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Plans to cut car use will be “mindful” of rural Ireland, says Ryan

New plans to “free up roads” and reduce personal car use will be “mindful” of rural Ireland, according to Climate Minister Eamon Ryan.

The new National Demand Management Strategy, which was brought to government on Tuesday by the Green Party, outlines a number of plans to reduce the number of cars on the road. These include implementing “car-free zones,” reallocating road space away from cars and towards public transport, and more.

In addition to these policies, Ryan’s department is looking at having fewer parking spaces and making them more expensive, as well as tax measures which penalise car use and encourage public transport.

“Government fully recognises that any demand management measures being considered, such as road space reallocation, car-free zones and user charging will only be effective and equitable when alternative, public transport options are readily available, both in urban and rural areas,” a statement from the Department of Transport said.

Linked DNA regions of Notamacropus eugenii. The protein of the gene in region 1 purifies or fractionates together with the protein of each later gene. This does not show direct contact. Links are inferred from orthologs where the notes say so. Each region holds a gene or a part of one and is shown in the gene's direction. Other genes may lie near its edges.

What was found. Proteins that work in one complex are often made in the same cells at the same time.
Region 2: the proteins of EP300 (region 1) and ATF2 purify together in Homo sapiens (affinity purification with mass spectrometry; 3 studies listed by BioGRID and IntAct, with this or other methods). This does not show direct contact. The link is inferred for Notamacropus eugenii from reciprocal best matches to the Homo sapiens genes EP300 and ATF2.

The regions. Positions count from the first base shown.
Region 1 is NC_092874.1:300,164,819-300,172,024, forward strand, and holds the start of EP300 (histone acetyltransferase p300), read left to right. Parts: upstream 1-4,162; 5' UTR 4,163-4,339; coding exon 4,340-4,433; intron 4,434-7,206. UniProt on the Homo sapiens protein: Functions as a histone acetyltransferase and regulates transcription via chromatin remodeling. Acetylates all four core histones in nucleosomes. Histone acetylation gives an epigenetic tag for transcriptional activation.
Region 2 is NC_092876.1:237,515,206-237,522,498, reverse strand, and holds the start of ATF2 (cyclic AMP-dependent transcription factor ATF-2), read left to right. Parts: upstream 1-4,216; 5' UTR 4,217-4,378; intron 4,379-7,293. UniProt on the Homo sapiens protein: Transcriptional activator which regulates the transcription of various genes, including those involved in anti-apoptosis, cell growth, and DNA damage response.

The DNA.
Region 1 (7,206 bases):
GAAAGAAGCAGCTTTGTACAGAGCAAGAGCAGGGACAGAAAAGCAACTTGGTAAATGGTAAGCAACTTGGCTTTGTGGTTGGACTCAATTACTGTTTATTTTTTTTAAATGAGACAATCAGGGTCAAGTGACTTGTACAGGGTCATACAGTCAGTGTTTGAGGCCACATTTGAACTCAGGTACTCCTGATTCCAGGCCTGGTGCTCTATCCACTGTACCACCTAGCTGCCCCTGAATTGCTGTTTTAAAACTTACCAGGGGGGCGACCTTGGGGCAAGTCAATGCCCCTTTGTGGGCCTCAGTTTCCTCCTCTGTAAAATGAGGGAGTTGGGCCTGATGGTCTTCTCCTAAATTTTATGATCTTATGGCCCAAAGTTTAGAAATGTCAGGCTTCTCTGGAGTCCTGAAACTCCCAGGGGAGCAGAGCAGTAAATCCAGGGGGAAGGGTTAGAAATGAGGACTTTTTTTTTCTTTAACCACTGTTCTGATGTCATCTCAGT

Minister Ryan has said he plans to establish a “steering group” to achieve these goals, which will take a “Cities First” approach. This will mean that the primary focus will be on reducing the amount of car traffic in cities and urban areas first and foremost. He also added that there will be a sub-group within the steering group, whose job will be to be “mindful” of rural people and their greater dependency on personal cars.

“Traffic congestion continues to clog our roads in our towns and cities,” Ryan said, speaking on the policy.

“It’s polluting, it’s noisy and it’s often dangerous for walkers and cyclists. In other words, the system we have now isn’t working for people.”

He said that Ireland’s transport system is currently “overly dependent on cars,” leading to “traffic chaos.”

“Demand management in transport is all about improving the efficiency of the existing transportation system, by reducing travel demand rather than increasing capacity,” he said, adding that “these pressures are only going to increase unless we intervene now to reduce our reliance on cars.”

The National Transport Authority has published models of how Ireland’s transport climate targets could be met, including massively increasing parking charges, substantially reducing speed limits on certain roads, and more.



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